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‘As women, we must confidently own our spaces, sell our vision’

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Tomi Otudeko


Tomi Otudeko is Head of Innovation and Sustainability at the Honeywell Group. She is also Director of Itanna, a four-months training program for tech-enabled Nigerian startups. Startups accepted into the accelerator receive major funding from the Honeywell Group. Selected startups also need to demonstrate traction through customer growth or partnerships with customer acquisition enablers. Participants need to have a clear vision, technical capability, sector knowledge and the desire to scale. In this interview, Otudeko meets with Mary Olushoga, Founder of AWP Network to discuss what inspired her company to launch this accelerator program and plans for the future.

What do women entrepreneurs need to know about finding investors and securing investment deals?
Women entrepreneurs like all entrepreneurs need to solve real problems. Investors will invest in businesses they believe have a high chance of success. As entrepreneurs pitch for investors, they need to be knowledgeable about their business and be confident as they pitch. It is not enough to know about your business, entrepreneurs should also be knowledgeable about their industry, their competition, and their numbers. Women in Nigeria are encouraged to be modest and demure, but when it comes to pitching for investments, we cannot afford to revert to stereotypes. We must confidently own our space and sell our vision.

Who inspired you to start? Could you explain why Honeywell Group chose to invest in tech startups?
For us at Honeywell Group, Itanna was the next logical step. As a Group with many “traditional” businesses, we had thought about the future of our businesses and the ultimate question became how do we ensure that we are sustainable for generations to come. When the opportunity to create Itanna came about, it was clear that investing in and helping to develop the businesses of the future was not just an option, but a key imperative for the Group.

How did you come up with your business name?
Itanna (i-tah-nah) is derived (although not pronounced the same way) from the Yoruba word Ìtanná, which means to light up or to ignite. My team and I struggled to come up with a name that adequately captured what we were trying to achieve. So I reached out to my father about the name and he took the time to think about it and came up with a few options. As soon as I heard the word ‘Itanna,’ I knew that it was right. At Itanna, we are focused on igniting businesses that can help to ‘light up’ change in Nigeria and the continent as a whole, which is why I feel ‘Itanna’ is apt.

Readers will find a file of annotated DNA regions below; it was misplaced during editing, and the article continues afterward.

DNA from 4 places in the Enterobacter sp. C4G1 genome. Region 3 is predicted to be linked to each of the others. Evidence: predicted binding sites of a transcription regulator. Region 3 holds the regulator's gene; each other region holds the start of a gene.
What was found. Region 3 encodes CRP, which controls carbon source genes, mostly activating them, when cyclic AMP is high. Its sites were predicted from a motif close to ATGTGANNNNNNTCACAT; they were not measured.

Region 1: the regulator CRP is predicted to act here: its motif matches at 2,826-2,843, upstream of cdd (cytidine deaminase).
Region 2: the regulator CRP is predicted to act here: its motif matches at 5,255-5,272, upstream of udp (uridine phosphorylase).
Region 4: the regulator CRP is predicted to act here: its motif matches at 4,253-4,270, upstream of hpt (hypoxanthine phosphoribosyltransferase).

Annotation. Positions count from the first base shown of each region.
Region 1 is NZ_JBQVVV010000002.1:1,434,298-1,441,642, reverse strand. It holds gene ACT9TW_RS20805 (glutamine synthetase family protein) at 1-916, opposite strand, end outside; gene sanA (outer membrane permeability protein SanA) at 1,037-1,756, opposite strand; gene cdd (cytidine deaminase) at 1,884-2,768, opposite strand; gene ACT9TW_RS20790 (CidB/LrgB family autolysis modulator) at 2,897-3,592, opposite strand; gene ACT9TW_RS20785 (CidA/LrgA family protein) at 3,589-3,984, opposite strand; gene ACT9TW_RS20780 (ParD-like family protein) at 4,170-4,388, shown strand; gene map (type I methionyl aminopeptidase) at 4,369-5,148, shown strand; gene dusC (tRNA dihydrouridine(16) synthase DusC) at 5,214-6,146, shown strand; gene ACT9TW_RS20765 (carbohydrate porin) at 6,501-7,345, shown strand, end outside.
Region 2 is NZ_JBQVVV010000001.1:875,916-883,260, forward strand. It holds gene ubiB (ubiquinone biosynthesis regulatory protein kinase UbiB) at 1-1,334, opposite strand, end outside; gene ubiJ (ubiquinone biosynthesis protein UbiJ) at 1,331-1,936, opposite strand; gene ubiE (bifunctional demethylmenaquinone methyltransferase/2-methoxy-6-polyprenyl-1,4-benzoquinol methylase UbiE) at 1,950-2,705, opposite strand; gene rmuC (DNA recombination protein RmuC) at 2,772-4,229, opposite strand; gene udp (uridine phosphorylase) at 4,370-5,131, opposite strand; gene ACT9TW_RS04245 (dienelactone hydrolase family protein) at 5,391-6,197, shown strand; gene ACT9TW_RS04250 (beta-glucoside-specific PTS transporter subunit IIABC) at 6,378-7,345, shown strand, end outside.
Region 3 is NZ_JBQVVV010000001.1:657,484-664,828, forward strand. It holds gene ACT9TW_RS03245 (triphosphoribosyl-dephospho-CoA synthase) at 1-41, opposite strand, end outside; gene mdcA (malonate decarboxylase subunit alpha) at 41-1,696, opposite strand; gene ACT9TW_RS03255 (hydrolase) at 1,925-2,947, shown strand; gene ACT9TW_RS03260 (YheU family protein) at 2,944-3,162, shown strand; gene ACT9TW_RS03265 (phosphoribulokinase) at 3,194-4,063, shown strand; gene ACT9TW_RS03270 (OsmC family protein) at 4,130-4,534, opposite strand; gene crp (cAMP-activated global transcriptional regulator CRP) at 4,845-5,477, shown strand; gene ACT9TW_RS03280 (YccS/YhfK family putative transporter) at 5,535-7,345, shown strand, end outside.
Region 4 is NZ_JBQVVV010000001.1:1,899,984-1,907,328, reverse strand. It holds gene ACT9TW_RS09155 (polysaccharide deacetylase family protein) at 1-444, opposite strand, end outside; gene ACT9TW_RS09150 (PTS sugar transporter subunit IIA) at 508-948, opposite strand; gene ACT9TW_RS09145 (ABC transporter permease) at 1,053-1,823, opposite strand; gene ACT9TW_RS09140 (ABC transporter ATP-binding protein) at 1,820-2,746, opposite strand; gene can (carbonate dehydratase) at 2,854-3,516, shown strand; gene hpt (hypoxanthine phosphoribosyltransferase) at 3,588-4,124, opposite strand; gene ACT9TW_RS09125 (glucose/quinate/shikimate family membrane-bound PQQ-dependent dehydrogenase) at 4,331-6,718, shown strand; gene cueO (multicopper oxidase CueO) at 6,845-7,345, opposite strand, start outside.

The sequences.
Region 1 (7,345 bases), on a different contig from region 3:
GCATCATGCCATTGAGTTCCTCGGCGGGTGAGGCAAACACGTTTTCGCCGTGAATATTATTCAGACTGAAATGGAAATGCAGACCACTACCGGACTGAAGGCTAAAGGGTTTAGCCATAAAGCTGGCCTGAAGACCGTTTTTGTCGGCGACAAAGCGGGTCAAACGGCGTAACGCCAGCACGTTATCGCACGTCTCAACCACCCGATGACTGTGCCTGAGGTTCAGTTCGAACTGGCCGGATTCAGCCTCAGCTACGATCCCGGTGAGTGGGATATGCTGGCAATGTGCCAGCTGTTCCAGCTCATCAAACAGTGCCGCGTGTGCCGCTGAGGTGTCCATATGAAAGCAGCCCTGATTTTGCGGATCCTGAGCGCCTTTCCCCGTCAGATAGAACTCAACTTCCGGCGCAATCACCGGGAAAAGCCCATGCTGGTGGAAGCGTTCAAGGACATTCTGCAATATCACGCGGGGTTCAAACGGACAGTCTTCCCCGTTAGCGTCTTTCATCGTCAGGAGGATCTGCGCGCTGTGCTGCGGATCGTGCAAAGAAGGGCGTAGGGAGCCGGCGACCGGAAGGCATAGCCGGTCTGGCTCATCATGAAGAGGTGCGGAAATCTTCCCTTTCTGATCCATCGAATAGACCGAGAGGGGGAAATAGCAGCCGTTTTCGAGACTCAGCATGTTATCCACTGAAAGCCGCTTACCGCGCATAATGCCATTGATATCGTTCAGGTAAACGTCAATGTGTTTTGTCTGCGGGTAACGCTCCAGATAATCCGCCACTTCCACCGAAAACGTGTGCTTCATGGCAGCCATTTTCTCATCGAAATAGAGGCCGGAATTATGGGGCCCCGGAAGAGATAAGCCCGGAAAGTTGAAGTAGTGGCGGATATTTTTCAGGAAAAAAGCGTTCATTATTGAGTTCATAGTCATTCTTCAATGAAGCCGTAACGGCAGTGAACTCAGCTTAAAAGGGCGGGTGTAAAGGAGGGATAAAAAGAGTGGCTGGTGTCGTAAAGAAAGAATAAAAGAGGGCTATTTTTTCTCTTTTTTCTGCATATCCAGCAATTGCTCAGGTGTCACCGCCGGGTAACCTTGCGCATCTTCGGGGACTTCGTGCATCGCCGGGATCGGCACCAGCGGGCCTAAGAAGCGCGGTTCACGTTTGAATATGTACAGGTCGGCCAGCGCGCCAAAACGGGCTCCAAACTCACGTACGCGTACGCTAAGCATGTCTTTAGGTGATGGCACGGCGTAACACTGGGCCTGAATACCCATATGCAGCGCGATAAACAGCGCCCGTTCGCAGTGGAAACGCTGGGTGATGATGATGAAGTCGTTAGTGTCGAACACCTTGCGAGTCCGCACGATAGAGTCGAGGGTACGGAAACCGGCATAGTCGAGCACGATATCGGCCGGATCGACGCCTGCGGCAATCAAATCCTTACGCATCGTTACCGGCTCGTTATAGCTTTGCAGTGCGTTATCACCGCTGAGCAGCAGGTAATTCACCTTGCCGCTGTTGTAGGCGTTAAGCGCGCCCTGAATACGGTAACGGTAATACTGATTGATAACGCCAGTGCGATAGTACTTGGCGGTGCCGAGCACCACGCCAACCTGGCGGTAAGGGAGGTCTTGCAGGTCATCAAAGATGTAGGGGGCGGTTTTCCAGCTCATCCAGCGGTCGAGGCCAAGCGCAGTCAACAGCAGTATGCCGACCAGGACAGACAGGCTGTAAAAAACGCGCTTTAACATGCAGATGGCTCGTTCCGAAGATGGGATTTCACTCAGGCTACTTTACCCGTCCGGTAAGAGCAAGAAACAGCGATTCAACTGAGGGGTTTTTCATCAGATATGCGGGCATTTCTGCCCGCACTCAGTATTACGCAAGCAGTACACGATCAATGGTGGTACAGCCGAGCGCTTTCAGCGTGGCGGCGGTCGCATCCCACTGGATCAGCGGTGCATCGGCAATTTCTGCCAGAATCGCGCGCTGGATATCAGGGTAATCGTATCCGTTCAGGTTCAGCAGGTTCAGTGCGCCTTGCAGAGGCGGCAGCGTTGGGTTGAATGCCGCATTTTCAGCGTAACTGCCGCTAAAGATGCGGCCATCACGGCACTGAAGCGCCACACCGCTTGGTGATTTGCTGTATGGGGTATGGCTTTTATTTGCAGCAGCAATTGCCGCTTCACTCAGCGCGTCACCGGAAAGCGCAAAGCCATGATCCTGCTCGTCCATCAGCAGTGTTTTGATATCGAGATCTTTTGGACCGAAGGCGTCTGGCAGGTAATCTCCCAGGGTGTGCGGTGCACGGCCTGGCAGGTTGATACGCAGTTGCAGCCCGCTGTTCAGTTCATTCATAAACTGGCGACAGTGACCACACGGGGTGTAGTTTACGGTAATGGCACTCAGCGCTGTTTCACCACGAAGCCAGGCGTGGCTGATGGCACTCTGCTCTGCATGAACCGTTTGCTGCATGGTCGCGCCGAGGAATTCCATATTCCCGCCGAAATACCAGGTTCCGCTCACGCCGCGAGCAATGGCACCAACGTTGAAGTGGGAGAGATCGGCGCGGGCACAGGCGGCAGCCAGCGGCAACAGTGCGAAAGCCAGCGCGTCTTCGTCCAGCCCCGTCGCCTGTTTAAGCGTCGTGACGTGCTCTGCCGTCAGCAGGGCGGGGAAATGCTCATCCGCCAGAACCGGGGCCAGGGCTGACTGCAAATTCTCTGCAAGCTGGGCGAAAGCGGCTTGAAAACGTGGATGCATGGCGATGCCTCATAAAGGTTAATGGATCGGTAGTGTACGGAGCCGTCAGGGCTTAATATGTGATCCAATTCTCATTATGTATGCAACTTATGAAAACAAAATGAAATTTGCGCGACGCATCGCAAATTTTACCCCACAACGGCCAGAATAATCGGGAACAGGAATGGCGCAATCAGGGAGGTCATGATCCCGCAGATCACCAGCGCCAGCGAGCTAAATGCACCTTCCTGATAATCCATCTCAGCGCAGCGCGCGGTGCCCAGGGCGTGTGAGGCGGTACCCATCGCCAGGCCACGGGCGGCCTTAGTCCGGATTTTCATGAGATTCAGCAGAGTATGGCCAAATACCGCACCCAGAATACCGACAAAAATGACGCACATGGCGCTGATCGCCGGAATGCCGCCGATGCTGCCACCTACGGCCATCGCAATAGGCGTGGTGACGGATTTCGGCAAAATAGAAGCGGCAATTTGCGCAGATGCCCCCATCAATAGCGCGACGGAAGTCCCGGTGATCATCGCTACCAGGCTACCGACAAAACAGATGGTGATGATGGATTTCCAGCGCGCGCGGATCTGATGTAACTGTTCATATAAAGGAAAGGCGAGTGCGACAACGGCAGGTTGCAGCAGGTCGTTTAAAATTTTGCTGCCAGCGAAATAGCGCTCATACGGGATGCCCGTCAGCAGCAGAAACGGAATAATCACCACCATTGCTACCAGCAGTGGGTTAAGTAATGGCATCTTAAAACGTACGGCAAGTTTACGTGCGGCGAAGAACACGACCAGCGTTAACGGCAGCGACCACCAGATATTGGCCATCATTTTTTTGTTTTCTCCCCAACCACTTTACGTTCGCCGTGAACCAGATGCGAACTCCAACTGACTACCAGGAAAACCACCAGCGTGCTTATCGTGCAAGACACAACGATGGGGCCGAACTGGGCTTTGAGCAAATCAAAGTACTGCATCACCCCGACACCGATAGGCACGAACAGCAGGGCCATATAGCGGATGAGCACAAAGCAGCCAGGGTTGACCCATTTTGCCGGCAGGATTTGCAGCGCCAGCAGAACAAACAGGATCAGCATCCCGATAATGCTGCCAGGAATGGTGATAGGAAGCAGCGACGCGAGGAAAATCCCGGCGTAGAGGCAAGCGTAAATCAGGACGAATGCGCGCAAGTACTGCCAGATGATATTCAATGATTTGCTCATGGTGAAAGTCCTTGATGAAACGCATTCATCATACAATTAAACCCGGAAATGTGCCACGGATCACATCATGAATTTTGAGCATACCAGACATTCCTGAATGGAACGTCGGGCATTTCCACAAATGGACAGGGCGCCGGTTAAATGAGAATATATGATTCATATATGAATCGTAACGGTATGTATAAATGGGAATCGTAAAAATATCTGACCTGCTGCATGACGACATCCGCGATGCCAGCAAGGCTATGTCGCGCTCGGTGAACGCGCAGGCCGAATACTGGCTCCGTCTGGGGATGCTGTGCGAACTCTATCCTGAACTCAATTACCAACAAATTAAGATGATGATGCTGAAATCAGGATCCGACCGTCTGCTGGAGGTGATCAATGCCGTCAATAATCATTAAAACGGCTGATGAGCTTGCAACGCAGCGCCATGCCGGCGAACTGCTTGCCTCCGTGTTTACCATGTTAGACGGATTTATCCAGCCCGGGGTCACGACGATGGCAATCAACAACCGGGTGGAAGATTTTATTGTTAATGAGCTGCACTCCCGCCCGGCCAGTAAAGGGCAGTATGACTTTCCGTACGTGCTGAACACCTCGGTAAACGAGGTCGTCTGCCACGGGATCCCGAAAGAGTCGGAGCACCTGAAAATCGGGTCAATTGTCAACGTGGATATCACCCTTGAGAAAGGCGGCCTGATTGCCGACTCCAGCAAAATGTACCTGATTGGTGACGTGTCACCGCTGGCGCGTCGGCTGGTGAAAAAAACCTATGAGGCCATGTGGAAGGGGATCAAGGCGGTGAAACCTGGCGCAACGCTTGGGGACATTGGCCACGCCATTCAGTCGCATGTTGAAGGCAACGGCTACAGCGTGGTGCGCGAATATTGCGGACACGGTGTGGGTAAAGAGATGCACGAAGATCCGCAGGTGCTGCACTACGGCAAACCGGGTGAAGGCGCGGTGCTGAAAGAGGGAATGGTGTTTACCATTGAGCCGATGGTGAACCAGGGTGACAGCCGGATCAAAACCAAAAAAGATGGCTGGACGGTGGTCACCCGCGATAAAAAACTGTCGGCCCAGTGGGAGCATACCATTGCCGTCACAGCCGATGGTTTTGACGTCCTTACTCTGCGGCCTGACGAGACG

Who is your target market?
We are looking to help tech and tech-enabled businesses in Lagos. The businesses we want to invest in do not have to be purely technology startups but startups that use technology to disrupt the sector they are in. We are interested in startups that solve problems and believe that these businesses will impact the society and the economy.

In selecting the businesses to invest in, we ensure that we are clear on our selection criteria and that we invest in people that are not only solving real problems but have already taken the risk to create a product or service. The businesses we look at must have made some traction and we believe our investment in such a company would help to catalyze their growth.

What is your competitive edge?
As a corporate-backed venture capital fund and accelerator, Itanna has the unique position of being able to leverage on Honeywell Group’s 45 years of experience, building and scaling businesses across different sectors. To the extent that we can, we are able to tap into Honeywell Group’s extensive network of entrepreneurs and mentors to impart their knowledge and industry experience to the businesses that are part of our accelerator program. We also use our networks to open doors and to assist our investee companies to build their businesses.

What is the long-term plan for Itanna?
To be a proactive member of the local tech ecosystem and support in growing businesses solving real problems. We would like to have a portfolio of companies that are innovative and have grown over time into businesses that are competing both locally and globally.

What key things have you learned since starting this idea?

. Never stop learning. The entire process of this business has been a learning experience and I have learned so many new things in the past few years.